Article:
Friday, July 29
11:30 a.m. to 5 p.m.
Dee Kelly Alumni Center – TCU Campus
Fort Worth Business Press is teaming up with IDEA Works FW and TCU Neeley School of Business for the First Annual Entrepreneur Summit.
How strong is the entrepreneurial spirit?
Stronger than the word itself.
I remember the man well. He entered the Grand Prairie Daily News office looking a little rough around the edges. But then, hey, this was Grand Prairie, where many a backroom deal was cemented over iced tea and a senior special at Denny’s.
I was covering city council then and we were in a real estate recession. Home sales were down, interest rates were sky high and builders were stuck doing little more than trading empty lots. When the rough-edged man came in, I recognized him. One of the guys I saw on job sites at some of the communities under development. He was always working for someone else, but someone else always wanted to hire him because he got the job done.
He called me over and laid out some renderings of homes, smaller homes than had been on the market. He had gone to the city council to ask for their blessing to build some homes that were smaller, zero-lot line, etc. to sell at a lower cost.
Young people can’t afford these expensive homes, he said, growing passionate about his plans. “We need to give them options,” he said.
As he showed me his plans for the homes, he was obviously proud of his work, as he should have been. And excited. He had the gleam in his eye that said he had found something in himself he didn’t know he had.
I told him that if he told the city council what he told me, they’d give him a fair shake. He thanked me and then said, “You know my son says that if this works it’ll make me an entre…” He stopped, not completing the word. “An entrepre…” He stopped again.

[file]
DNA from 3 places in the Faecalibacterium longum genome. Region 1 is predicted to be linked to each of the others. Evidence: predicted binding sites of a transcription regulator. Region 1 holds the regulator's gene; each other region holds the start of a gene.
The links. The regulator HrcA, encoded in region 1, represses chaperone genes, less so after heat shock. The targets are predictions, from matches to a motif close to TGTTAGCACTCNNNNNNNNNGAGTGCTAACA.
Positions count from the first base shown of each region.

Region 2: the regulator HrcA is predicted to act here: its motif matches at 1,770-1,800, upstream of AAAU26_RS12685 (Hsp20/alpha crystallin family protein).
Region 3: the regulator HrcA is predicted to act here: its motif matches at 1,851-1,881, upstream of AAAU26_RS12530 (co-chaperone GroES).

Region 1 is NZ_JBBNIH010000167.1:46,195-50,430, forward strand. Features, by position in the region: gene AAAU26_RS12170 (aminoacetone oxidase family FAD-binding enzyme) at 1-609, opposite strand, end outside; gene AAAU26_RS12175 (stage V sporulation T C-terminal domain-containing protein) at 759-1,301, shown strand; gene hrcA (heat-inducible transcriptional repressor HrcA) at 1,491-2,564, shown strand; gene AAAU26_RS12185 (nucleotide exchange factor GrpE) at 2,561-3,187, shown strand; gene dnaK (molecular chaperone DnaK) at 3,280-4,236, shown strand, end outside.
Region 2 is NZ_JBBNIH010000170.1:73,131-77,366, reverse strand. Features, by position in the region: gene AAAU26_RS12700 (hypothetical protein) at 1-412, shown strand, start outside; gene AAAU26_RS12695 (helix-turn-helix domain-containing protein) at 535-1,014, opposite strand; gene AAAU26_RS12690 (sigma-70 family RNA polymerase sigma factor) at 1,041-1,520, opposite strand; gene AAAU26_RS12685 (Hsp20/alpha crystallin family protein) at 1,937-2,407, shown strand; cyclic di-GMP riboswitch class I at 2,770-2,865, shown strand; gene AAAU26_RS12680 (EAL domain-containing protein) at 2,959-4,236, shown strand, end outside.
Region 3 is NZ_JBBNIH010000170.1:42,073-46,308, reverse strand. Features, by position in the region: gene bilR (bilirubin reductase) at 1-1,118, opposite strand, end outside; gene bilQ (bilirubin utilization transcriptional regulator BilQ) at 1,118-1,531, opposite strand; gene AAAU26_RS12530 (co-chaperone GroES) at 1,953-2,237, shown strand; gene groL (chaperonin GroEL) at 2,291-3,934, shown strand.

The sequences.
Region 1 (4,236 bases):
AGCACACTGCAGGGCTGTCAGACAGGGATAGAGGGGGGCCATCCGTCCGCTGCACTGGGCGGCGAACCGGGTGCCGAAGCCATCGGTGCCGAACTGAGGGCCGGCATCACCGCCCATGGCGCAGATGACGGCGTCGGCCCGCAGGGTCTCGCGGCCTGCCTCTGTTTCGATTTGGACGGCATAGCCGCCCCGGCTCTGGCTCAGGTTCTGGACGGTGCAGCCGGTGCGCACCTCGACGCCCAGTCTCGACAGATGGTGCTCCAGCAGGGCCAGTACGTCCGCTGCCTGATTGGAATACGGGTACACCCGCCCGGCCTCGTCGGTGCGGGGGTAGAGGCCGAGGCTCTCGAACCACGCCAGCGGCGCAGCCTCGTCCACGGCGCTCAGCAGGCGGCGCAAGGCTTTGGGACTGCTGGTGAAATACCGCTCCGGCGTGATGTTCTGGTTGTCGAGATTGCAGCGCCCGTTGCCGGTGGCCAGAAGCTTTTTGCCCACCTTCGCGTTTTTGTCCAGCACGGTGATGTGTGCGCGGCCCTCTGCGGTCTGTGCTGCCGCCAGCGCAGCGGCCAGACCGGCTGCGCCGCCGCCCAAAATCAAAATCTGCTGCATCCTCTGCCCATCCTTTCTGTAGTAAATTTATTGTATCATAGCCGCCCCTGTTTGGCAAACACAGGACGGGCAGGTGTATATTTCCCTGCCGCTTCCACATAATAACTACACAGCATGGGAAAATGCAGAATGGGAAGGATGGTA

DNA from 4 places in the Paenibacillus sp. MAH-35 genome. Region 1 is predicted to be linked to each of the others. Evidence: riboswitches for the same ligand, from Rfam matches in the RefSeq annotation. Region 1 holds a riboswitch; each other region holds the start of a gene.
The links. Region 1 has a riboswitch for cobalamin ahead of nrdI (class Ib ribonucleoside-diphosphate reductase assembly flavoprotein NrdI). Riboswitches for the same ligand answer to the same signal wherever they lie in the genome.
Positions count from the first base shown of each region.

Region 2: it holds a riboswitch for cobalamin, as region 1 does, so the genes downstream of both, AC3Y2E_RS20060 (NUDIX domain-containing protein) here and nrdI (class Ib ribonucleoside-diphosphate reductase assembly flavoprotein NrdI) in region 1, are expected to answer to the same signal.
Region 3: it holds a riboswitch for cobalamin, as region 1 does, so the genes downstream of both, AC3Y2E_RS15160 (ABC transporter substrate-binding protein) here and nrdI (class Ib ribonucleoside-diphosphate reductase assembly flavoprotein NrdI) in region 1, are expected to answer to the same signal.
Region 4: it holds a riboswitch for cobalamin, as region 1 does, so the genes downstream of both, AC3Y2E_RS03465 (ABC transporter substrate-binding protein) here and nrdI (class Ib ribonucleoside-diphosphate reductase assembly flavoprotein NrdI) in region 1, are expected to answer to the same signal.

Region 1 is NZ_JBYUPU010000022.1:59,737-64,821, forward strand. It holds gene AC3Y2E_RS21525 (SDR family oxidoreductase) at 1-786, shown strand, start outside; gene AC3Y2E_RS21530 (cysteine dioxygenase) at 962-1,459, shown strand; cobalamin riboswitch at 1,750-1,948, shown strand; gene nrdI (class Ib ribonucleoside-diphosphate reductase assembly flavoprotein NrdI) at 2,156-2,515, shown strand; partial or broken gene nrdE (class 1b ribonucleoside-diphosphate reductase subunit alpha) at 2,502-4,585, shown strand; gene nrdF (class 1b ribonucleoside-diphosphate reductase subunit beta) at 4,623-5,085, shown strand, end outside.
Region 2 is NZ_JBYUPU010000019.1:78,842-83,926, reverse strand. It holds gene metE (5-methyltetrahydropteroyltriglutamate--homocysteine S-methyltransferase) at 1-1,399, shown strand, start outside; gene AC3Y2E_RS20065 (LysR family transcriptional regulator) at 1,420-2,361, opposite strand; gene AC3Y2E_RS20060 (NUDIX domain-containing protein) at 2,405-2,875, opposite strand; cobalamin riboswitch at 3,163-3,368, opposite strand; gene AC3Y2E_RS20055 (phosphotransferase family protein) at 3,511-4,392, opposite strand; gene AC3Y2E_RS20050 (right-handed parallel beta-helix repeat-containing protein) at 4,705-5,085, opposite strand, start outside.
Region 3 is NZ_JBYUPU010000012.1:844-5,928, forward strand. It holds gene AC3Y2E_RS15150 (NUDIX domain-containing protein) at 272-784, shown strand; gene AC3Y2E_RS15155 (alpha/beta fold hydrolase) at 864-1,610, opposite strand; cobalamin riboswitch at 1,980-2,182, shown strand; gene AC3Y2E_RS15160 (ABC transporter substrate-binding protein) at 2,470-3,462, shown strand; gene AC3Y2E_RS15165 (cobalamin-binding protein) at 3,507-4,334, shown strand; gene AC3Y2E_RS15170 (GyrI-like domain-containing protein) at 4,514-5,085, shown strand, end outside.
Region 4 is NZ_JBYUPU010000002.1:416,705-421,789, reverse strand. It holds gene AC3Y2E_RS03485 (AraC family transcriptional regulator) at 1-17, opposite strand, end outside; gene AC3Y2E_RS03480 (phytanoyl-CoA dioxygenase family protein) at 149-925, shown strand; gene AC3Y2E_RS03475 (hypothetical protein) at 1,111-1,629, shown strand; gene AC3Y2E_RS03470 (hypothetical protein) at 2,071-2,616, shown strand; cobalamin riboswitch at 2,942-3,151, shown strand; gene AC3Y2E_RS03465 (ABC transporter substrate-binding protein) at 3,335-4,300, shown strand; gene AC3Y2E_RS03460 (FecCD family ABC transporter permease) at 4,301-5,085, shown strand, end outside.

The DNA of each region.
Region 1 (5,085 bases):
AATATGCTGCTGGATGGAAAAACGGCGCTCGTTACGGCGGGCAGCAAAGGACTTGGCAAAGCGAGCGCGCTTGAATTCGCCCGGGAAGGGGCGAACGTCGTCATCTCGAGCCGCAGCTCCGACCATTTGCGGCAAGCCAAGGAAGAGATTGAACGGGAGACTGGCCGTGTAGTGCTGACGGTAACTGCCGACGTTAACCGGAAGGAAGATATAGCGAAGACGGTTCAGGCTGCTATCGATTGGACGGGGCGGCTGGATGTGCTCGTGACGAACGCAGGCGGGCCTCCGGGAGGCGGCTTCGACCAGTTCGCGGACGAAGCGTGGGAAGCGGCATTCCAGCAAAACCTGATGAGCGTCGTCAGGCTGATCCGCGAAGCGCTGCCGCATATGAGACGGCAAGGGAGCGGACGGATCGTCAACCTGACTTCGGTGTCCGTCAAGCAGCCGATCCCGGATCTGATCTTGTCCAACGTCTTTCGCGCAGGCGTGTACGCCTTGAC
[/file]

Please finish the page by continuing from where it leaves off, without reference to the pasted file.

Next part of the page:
“An entrepreneur?” I finished the word for him.
“Yeah, that. That’s what I’ll be,” he said, smiling before he walked out the door.
The city council approved his plans, though I think the market turned before he could get any of the homes built. I do note, however, that the “tiny houses” trend has at least one TV show devoted to it.
But I’ve seen that same gleam in the eye that this man in Grand Prairie had many years back. It’s the look of an entrepreneur. And though the man in Grand Prairie couldn’t say the word, he was one. He had an idea and by God he was going to see it through.
That’s one reason the Fort Worth Business Press is sponsoring an Entrepreneur Summit at the end of July. We’re working with IDEA Works and Texas Christian University’s Neeley School of Business. They’re both part of the entrepreneurial infrastructure that is a growing part of the Fort Worth business community and economy.
If you don’t think you’re an entrepreneur, maybe because you work for a giant international conglomerate, think again. Entrepreneurs love new words and they have one for you: intrapreneur, meaning someone who works for a large corporation, but continues to innovate.
We’re going to have some fast-paced, interactive sessions on being an entrepreneur and a great speaker, Jim Stikeleather, chief innovation officer at Dell Inc., who knows about innovation both outside and inside large corporations.
At the end of the event, we’ll retire to Acre Distillery to both imbibe of the fruit of that entrepreneurial business and to have one-on-one discussions with other entrepreneurs.
So come join us. Whose idea was this event? I think…I think it was mine. I must be an entre…, an entrepre…whatever it is. I am one. And you can be, too.